Multi-Institutional Implementation and Evaluation of a Curriculum for the Medical Student Clerkship in Radiation Oncology

Daniel W. Golden, Steve Braunstein, Rachel B. Jimenez, Pranshu Mohindra, Alexander Spektor, Jason C. Ye, Kristin A. Bradley, Steven J. Chmura, Adam Currey, Prajnan Das, Kevin Du, Daphne Haas-Kogan, Andrew R. Howard, Susan A. Higgins, Arthur Hung, Jordan Kharofa, Monica S. Krishnan, Shannon M. MacDonald, Brandon R. Mancini, Bhupesh Parashar & 4 others Nikhil G. Thaker, Charles Thomas, Akila N. Viswanathan, Matt Wheatley

Research output: Contribution to journalArticle

15 Citations (Scopus)

Abstract

Purpose: Radiation oncology curriculum development is challenging because of limited numbers of trainees at any single institution. The goal of this project is to implement and evaluate a standardized medical student clerkship curriculum following the multi-institutional cooperative group research model. Methods: During the 2013 academic year, a standardized curriculum was implemented at 11 academic medical centers consisting of three 1-hour lectures and a hands-on radiation treatment planning workshop. After the curriculum, students completed anonymous evaluations using Likert-type scales (1 = "not at all" to 5 = "extremely") and free responses. Evaluations asked students to rate their comfort, before and after the curriculum, with radiation oncology as a specialty, knowledge of radiotherapy planning methods, and ability to function as a radiation oncology resident. Nonparametric statistical tests were used in the analysis. Results: Eighty-eight students at 11 academic medical centers completed the curriculum de novo, with a 72.7% (64 of 88) survey response rate. Fifty-seven students (89.1%) reported intent to pursue radiation oncology as their specialty. Median (interquartile range) student ratings of the importance of curricular content were as follows: overview, 4 (4-5); radiation biology/physics, 5 (4-5); practical aspects/emergencies, 5 (4-5); and planning workshop, 4 (4-5). Students reported that the curriculum helped them better understand radiation oncology as a specialty (5 [4-5]), increased specialty decision comfort (4 [3-5]), and would help the transition to radiation oncology residency (4 [4-5]). Students rated their specialty decision comfort significantly higher after completing the curriculum (4 [4-5] versus 5 [5-5]; P <.001). Conclusions: A national standardized curriculum was successfully implemented at 11 academic medical centers, providing proof of principle that curriculum development can follow the multi-institutional cooperative group research model.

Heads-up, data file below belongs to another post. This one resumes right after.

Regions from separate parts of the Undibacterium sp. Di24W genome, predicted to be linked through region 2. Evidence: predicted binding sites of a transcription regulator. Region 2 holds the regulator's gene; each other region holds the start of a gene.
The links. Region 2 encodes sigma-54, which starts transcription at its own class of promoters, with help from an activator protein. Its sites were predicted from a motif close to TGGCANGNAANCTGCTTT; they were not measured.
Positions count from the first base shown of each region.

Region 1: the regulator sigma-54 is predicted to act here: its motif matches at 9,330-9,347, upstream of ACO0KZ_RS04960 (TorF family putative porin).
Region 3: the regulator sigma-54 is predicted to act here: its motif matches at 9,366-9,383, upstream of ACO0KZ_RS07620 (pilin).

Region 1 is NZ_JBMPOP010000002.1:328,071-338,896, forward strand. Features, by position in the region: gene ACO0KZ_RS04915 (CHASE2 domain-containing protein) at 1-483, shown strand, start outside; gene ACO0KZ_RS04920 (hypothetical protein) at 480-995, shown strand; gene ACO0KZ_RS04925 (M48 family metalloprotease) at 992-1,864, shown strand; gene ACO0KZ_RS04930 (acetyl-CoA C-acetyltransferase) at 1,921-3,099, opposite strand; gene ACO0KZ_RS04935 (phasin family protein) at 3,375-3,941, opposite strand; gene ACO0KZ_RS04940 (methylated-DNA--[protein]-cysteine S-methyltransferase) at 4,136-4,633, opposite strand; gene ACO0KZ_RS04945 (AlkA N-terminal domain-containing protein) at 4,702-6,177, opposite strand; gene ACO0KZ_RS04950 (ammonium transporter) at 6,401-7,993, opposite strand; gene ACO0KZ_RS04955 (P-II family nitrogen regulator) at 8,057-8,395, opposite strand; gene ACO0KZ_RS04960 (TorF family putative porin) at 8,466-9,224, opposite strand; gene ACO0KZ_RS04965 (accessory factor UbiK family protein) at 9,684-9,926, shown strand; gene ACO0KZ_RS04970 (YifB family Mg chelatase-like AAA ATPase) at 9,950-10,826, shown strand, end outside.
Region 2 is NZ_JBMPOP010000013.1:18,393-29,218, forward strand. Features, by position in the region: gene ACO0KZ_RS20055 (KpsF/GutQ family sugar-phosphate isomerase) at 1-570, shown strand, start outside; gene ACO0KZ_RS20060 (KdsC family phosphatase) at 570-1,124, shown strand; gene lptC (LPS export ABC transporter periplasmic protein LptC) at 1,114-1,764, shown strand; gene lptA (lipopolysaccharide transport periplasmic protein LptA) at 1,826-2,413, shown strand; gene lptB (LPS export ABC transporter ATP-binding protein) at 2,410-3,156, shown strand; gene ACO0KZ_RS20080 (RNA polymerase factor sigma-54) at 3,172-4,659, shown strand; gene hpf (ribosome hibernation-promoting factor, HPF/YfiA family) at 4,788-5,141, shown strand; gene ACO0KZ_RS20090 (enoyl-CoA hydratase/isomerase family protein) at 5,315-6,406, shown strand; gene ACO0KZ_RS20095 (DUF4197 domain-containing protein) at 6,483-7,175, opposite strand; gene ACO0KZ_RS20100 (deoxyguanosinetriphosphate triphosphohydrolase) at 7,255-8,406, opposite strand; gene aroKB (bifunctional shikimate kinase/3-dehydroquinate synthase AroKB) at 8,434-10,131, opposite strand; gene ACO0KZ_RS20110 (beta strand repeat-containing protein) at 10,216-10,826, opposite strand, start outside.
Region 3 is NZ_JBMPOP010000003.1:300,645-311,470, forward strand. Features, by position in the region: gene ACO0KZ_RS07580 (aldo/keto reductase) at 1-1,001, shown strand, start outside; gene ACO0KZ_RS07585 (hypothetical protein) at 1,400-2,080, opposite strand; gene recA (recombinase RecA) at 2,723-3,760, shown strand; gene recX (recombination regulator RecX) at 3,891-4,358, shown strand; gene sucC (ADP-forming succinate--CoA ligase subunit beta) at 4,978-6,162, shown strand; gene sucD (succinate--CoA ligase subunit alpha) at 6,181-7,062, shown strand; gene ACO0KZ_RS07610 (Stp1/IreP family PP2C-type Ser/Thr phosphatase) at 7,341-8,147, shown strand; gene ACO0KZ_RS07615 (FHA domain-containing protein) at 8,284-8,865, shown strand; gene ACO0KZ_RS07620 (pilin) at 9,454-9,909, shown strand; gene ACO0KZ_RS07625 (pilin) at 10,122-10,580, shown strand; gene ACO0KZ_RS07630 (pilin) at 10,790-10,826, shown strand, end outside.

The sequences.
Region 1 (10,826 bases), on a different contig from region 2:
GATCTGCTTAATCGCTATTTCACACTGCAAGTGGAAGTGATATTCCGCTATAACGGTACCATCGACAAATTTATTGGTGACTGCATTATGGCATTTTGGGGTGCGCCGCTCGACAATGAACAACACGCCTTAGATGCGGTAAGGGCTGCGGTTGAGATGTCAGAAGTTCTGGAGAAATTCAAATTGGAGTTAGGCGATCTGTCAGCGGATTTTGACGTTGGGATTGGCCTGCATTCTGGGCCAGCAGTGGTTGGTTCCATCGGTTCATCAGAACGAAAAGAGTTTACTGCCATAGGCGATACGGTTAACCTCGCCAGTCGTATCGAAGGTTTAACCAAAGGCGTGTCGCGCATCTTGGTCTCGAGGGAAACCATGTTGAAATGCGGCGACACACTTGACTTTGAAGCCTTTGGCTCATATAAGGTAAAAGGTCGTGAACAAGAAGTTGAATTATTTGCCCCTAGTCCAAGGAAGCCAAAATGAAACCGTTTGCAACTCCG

Original languageEnglish (US)
JournalJournal of the American College of Radiology
DOIs
StateAccepted/In press - 2015
Externally publishedYes

Fingerprint

Radiation Oncology
Medical Students
Curriculum
Students
Radiobiology
Education
Physics
Internship and Residency
Research
Emergencies
Radiotherapy
Radiation

Keywords

  • Curriculum
  • Medical students
  • Radiation oncology
  • Undergraduate medical education

ASJC Scopus subject areas

  • Radiology Nuclear Medicine and imaging

Cite this

Multi-Institutional Implementation and Evaluation of a Curriculum for the Medical Student Clerkship in Radiation Oncology. / Golden, Daniel W.; Braunstein, Steve; Jimenez, Rachel B.; Mohindra, Pranshu; Spektor, Alexander; Ye, Jason C.; Bradley, Kristin A.; Chmura, Steven J.; Currey, Adam; Das, Prajnan; Du, Kevin; Haas-Kogan, Daphne; Howard, Andrew R.; Higgins, Susan A.; Hung, Arthur; Kharofa, Jordan; Krishnan, Monica S.; MacDonald, Shannon M.; Mancini, Brandon R.; Parashar, Bhupesh; Thaker, Nikhil G.; Thomas, Charles; Viswanathan, Akila N.; Wheatley, Matt.

In: Journal of the American College of Radiology, 2015.

Research output: Contribution to journalArticle

Golden, DW, Braunstein, S, Jimenez, RB, Mohindra, P, Spektor, A, Ye, JC, Bradley, KA, Chmura, SJ, Currey, A, Das, P, Du, K, Haas-Kogan, D, Howard, AR, Higgins, SA, Hung, A, Kharofa, J, Krishnan, MS, MacDonald, SM, Mancini, BR, Parashar, B, Thaker, NG, Thomas, C, Viswanathan, AN & Wheatley, M 2015, 'Multi-Institutional Implementation and Evaluation of a Curriculum for the Medical Student Clerkship in Radiation Oncology', Journal of the American College of Radiology. https://doi.org/10.1016/j.jacr.2015.06.036
Golden, Daniel W. ; Braunstein, Steve ; Jimenez, Rachel B. ; Mohindra, Pranshu ; Spektor, Alexander ; Ye, Jason C. ; Bradley, Kristin A. ; Chmura, Steven J. ; Currey, Adam ; Das, Prajnan ; Du, Kevin ; Haas-Kogan, Daphne ; Howard, Andrew R. ; Higgins, Susan A. ; Hung, Arthur ; Kharofa, Jordan ; Krishnan, Monica S. ; MacDonald, Shannon M. ; Mancini, Brandon R. ; Parashar, Bhupesh ; Thaker, Nikhil G. ; Thomas, Charles ; Viswanathan, Akila N. ; Wheatley, Matt. / Multi-Institutional Implementation and Evaluation of a Curriculum for the Medical Student Clerkship in Radiation Oncology. In: Journal of the American College of Radiology. 2015.